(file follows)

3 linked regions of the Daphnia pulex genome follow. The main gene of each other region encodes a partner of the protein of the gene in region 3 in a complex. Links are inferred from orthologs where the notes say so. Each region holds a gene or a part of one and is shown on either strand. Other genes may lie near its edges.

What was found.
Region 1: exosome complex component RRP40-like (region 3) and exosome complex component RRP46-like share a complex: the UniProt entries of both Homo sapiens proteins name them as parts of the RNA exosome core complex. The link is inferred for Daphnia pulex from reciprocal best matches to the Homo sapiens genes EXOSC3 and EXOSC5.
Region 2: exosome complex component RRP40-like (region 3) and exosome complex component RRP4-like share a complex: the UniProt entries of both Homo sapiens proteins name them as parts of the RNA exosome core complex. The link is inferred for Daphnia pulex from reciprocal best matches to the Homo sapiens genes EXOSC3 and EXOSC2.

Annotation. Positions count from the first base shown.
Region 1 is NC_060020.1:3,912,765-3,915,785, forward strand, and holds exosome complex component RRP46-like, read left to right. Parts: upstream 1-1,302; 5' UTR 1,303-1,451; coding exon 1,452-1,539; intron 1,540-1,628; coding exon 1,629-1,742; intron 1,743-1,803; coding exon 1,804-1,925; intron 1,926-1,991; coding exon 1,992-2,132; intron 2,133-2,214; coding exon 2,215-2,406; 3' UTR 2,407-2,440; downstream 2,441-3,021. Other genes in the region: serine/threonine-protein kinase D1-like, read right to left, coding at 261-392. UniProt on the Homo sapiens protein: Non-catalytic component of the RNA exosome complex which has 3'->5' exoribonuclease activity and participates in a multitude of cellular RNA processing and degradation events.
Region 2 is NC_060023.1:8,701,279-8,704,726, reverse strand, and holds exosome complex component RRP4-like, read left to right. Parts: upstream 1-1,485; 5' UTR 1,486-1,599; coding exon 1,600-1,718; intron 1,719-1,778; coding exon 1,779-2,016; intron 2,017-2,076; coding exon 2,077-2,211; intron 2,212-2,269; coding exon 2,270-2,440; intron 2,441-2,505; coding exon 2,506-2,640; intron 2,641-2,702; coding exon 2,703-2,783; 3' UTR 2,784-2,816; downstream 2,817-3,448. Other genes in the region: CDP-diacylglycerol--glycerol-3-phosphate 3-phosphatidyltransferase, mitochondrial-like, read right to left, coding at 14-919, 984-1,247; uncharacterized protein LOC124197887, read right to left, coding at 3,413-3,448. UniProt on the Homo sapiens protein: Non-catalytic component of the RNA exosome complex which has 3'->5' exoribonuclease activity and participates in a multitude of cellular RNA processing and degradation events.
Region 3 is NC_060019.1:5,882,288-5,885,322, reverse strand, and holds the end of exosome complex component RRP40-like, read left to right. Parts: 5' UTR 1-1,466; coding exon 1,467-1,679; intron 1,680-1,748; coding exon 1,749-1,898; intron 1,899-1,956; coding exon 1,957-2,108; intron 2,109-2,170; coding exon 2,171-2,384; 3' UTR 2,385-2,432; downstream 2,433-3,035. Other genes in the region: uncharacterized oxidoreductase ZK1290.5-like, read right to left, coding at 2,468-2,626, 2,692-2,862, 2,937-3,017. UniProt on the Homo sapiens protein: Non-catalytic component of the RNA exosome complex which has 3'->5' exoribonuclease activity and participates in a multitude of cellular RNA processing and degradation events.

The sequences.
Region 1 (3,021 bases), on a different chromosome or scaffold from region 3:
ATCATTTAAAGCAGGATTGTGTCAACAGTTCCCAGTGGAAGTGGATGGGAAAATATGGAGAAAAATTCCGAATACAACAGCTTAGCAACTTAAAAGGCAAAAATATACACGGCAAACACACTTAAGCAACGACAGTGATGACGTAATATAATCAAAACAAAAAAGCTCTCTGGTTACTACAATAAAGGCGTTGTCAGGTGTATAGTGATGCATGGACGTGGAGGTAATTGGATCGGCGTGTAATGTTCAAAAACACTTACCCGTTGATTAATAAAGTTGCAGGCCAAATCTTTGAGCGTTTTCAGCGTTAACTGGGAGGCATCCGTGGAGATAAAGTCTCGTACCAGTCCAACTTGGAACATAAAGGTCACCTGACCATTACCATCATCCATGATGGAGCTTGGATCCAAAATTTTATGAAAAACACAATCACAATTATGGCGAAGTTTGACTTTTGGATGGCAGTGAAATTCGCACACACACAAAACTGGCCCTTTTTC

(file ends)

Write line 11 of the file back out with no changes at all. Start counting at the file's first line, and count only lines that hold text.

ATCATTTAAAGCAGGATTGTGTCAACAGTTCCCAGTGGAAGTGGATGGGAAAATATGGAGAAAAATTCCGAATACAACAGCTTAGCAACTTAAAAGGCAAAAATATACACGGCAAACACACTTAAGCAACGACAGTGATGACGTAATATAATCAAAACAAAAAAGCTCTCTGGTTACTACAATAAAGGCGTTGTCAGGTGTATAGTGATGCATGGACGTGGAGGTAATTGGATCGGCGTGTAATGTTCAAAAACACTTACCCGTTGATTAATAAAGTTGCAGGCCAAATCTTTGAGCGTTTTCAGCGTTAACTGGGAGGCATCCGTGGAGATAAAGTCTCGTACCAGTCCAACTTGGAACATAAAGGTCACCTGACCATTACCATCATCCATGATGGAGCTTGGATCCAAAATTTTATGAAAAACACAATCACAATTATGGCGAAGTTTGACTTTTGGATGGCAGTGAAATTCGCACACACACAAAACTGGCCCTTTTTC